In an unexpected overture, North Korean envoys met in Santa Fe last night with New Mexico Gov. Bill Richardson, a diplomatic troubleshooter for President Bill Clinton.
Richardson and two North Korean officials held what was described as a working dinner in the governor's mansion. Neither Richardson nor the North Koreans made any comments to reporters after the session. They were to meet again today.
Officials believe the North Koreans would deliver a message in response to the administration's announcement Tuesday that it was willing to hold direct talks with the government in Pyongyang, North Korea's capital. North Korea's ambassador to the United Nations, Pak Gil-Yon, contacted Richardson shortly after the Tuesday announcement.
North Korean envoys are not permitted to travel beyond a 25-mile radius of Columbus Circle in New York unless they receive permission from the State Department. Han Song-ryol, the deputy U.N. ambassador who is the key North Korean for handling Washington-Pyongyang relations, applied for permission Wednesday to go to Santa Fe. Secretary of State Colin L. Powell quickly approved the request.
Richardson, the former U.N. ambassador who negotiated with dictators such as Cuba's Fidel Castro and Iraq's Saddam Hussein, was closely involved in the Clinton's administration's efforts to forge a closer relationship with North Korea, an approach that President Bush rejected upon taking office. But the Bush administration has scrambled to ease tensions that have risen since Pyongyang's disclosure in October that it had a secret weapons program and its subsequent decision to restart a plutonium facility.
Since October, the United States has held frequent indirect talks with Pyongyang, and officials viewed the latest approach by North Korea as part of that unofficial communication.
Richardson "was given to understand they would have a message," a senior U.S. official said. Richardson is "one of the people they are comfortable talking with," he said, adding that "it's not what channel they choose to speak to but what they have to say."
U.S. officials emphasized that Richardson is not acting as an envoy or a negotiator and plans to convey the administration's position that it will not negotiate a new weapons agreement.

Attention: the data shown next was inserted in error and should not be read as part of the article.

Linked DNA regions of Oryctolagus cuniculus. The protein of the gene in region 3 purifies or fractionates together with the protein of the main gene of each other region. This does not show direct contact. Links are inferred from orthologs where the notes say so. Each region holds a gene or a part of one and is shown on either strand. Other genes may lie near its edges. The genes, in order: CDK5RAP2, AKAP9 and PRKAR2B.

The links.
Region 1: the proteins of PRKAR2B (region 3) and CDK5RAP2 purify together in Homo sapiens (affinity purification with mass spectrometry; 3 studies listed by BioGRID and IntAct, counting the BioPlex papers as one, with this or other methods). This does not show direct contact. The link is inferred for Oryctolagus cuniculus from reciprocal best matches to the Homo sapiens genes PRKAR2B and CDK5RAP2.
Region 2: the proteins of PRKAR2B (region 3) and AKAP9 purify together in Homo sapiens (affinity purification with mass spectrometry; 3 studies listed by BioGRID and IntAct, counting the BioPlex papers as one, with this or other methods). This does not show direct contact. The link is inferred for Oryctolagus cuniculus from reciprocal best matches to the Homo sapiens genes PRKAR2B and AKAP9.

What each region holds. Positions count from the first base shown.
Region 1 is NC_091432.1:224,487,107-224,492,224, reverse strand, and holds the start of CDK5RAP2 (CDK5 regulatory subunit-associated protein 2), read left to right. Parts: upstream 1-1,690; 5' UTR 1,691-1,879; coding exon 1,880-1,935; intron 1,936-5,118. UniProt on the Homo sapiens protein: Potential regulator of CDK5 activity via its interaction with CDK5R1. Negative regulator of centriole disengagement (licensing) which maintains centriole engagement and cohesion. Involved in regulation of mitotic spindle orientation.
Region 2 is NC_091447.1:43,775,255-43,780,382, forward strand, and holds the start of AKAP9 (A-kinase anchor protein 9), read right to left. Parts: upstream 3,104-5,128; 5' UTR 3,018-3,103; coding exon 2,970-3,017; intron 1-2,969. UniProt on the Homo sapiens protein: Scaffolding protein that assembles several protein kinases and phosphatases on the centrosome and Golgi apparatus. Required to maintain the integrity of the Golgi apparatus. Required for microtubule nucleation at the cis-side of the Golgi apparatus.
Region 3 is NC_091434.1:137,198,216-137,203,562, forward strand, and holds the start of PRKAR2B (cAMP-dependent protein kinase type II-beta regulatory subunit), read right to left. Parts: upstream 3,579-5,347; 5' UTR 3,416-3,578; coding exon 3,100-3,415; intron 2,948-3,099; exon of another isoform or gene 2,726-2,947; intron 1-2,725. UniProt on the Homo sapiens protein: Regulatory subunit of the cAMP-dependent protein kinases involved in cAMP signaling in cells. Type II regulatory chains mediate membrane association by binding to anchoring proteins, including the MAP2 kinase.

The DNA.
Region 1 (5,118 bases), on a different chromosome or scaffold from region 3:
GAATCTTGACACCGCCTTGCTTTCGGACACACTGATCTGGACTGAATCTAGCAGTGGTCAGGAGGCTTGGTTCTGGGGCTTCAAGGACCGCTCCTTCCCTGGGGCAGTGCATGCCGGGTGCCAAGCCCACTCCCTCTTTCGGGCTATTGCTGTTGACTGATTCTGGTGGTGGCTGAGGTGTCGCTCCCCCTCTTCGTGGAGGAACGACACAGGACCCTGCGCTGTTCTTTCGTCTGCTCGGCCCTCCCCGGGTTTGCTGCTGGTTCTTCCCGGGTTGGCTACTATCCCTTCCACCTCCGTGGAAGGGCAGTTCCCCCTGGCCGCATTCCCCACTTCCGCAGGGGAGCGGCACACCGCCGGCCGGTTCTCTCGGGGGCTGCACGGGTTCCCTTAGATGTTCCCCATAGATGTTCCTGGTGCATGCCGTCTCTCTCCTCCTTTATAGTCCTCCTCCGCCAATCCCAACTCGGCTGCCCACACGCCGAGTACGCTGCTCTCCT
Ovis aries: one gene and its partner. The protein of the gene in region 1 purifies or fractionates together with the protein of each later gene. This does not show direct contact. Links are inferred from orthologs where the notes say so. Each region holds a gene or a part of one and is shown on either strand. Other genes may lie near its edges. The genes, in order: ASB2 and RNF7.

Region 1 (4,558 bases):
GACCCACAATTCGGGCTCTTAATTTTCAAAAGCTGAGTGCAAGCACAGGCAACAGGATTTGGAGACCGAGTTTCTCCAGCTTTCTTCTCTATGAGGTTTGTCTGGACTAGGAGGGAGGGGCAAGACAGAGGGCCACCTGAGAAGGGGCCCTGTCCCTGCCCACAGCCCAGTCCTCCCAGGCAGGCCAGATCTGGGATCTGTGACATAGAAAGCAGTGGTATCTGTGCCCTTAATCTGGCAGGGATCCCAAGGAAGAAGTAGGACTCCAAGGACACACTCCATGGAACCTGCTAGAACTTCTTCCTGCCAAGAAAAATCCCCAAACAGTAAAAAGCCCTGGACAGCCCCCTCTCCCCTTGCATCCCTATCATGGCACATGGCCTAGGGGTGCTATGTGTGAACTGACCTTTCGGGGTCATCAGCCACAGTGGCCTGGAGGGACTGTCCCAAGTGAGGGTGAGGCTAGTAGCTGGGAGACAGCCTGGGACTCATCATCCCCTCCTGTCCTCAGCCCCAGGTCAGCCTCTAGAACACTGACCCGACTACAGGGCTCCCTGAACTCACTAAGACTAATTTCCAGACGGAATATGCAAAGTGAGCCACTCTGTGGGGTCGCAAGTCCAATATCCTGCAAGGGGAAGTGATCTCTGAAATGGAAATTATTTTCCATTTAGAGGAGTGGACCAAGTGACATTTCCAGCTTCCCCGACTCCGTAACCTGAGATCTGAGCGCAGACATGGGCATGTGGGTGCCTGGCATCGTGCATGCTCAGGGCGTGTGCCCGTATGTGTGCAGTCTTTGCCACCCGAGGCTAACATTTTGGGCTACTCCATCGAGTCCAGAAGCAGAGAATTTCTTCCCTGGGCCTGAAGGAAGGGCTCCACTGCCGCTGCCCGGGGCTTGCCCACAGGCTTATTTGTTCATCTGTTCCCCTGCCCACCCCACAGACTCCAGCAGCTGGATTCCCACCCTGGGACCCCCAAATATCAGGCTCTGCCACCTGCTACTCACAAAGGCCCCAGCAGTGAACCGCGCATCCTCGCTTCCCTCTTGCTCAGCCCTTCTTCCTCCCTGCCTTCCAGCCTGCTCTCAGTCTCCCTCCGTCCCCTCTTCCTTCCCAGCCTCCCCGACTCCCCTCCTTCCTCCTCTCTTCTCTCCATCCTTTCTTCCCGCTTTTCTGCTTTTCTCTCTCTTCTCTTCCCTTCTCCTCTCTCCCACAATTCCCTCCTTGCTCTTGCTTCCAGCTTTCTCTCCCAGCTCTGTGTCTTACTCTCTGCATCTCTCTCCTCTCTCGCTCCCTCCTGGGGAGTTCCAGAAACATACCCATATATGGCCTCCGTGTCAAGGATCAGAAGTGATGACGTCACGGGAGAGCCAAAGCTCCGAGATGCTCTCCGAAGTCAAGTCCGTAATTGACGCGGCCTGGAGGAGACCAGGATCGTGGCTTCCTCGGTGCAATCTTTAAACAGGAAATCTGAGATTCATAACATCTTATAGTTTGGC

Speaking before North Korea announced last night its withdrawal from the nuclear Non-Proliferation Treaty, Donald P. Gregg, who is president of the Korea Society in New York, said he perceived a significant shift in tone this week. "I think we are about to turn a corner with North Korea," he said. "I am feeling infinitely better than I did 72 hours ago."
Gregg met with North Korean officials in Pyongyang in early November, and reported back to the White House and the State Department on his discussions. He said the message he delivered from the North Koreans was: "If you sign a nonaggression treaty with us, we will end all your concerns about nuclear activity."
President Bush and other senior officials have repeatedly stressed they have "no hostile intent" toward North Korea. But in an interview Wednesday, Powell held out the prospect of a settlement of the dispute that would include a formal assurance that the United States had no plans to attack North Korea.
U.S. officials have also pressed key nations in the region -- China, Russia, South Korea and Japan -- to take a more active role in easing the crisis. Alexander Vershbow, the U.S. ambassador to Moscow, said yesterday that Russia needs to "get past the denial stage" about North Korea's nuclear activities and persuade North Korean leader Kim Jong Il to "climb down."